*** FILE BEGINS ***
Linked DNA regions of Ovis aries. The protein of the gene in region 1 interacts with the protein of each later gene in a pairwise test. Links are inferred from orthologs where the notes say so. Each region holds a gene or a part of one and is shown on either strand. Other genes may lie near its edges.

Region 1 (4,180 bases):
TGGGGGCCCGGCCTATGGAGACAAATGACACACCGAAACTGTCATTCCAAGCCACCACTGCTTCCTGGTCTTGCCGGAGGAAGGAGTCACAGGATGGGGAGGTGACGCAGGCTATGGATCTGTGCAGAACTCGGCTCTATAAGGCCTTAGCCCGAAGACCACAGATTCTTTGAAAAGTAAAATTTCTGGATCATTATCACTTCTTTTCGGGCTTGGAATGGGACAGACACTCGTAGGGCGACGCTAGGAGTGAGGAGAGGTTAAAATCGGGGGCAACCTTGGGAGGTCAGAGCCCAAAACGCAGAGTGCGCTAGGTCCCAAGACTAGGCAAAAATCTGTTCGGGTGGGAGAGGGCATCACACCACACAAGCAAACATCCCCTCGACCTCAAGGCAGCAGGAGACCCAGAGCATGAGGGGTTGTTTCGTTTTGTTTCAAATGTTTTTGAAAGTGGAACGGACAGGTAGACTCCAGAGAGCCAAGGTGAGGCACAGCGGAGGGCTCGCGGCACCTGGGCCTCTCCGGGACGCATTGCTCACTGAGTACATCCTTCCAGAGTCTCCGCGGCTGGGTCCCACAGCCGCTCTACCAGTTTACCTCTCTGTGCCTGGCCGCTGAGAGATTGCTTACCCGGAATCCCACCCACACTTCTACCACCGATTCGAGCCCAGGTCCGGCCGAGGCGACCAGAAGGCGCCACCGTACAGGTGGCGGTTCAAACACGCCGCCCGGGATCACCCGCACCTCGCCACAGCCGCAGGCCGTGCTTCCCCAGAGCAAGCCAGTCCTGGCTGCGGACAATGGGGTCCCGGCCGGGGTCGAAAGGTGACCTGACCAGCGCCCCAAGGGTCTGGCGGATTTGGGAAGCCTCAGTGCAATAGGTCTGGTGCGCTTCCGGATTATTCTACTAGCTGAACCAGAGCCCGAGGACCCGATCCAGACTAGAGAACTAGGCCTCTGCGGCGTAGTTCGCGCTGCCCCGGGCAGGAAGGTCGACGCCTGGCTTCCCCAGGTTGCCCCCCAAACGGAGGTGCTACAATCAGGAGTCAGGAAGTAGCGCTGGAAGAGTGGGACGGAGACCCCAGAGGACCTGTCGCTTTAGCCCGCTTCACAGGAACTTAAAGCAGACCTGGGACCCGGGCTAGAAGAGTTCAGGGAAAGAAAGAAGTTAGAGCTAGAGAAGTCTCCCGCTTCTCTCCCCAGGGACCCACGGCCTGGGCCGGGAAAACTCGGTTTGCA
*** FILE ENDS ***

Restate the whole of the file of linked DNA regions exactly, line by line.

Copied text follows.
Linked DNA regions of Ovis aries. The protein of the gene in region 1 interacts with the protein of each later gene in a pairwise test. Links are inferred from orthologs where the notes say so. Each region holds a gene or a part of one and is shown on either strand. Other genes may lie near its edges.

Region 1 (4,180 bases):
TGGGGGCCCGGCCTATGGAGACAAATGACACACCGAAACTGTCATTCCAAGCCACCACTGCTTCCTGGTCTTGCCGGAGGAAGGAGTCACAGGATGGGGAGGTGACGCAGGCTATGGATCTGTGCAGAACTCGGCTCTATAAGGCCTTAGCCCGAAGACCACAGATTCTTTGAAAAGTAAAATTTCTGGATCATTATCACTTCTTTTCGGGCTTGGAATGGGACAGACACTCGTAGGGCGACGCTAGGAGTGAGGAGAGGTTAAAATCGGGGGCAACCTTGGGAGGTCAGAGCCCAAAACGCAGAGTGCGCTAGGTCCCAAGACTAGGCAAAAATCTGTTCGGGTGGGAGAGGGCATCACACCACACAAGCAAACATCCCCTCGACCTCAAGGCAGCAGGAGACCCAGAGCATGAGGGGTTGTTTCGTTTTGTTTCAAATGTTTTTGAAAGTGGAACGGACAGGTAGACTCCAGAGAGCCAAGGTGAGGCACAGCGGAGGGCTCGCGGCACCTGGGCCTCTCCGGGACGCATTGCTCACTGAGTACATCCTTCCAGAGTCTCCGCGGCTGGGTCCCACAGCCGCTCTACCAGTTTACCTCTCTGTGCCTGGCCGCTGAGAGATTGCTTACCCGGAATCCCACCCACACTTCTACCACCGATTCGAGCCCAGGTCCGGCCGAGGCGACCAGAAGGCGCCACCGTACAGGTGGCGGTTCAAACACGCCGCCCGGGATCACCCGCACCTCGCCACAGCCGCAGGCCGTGCTTCCCCAGAGCAAGCCAGTCCTGGCTGCGGACAATGGGGTCCCGGCCGGGGTCGAAAGGTGACCTGACCAGCGCCCCAAGGGTCTGGCGGATTTGGGAAGCCTCAGTGCAATAGGTCTGGTGCGCTTCCGGATTATTCTACTAGCTGAACCAGAGCCCGAGGACCCGATCCAGACTAGAGAACTAGGCCTCTGCGGCGTAGTTCGCGCTGCCCCGGGCAGGAAGGTCGACGCCTGGCTTCCCCAGGTTGCCCCCCAAACGGAGGTGCTACAATCAGGAGTCAGGAAGTAGCGCTGGAAGAGTGGGACGGAGACCCCAGAGGACCTGTCGCTTTAGCCCGCTTCACAGGAACTTAAAGCAGACCTGGGACCCGGGCTAGAAGAGTTCAGGGAAAGAAAGAAGTTAGAGCTAGAGAAGTCTCCCGCTTCTCTCCCCAGGGACCCACGGCCTGGGCCGGGAAAACTCGGTTTGCA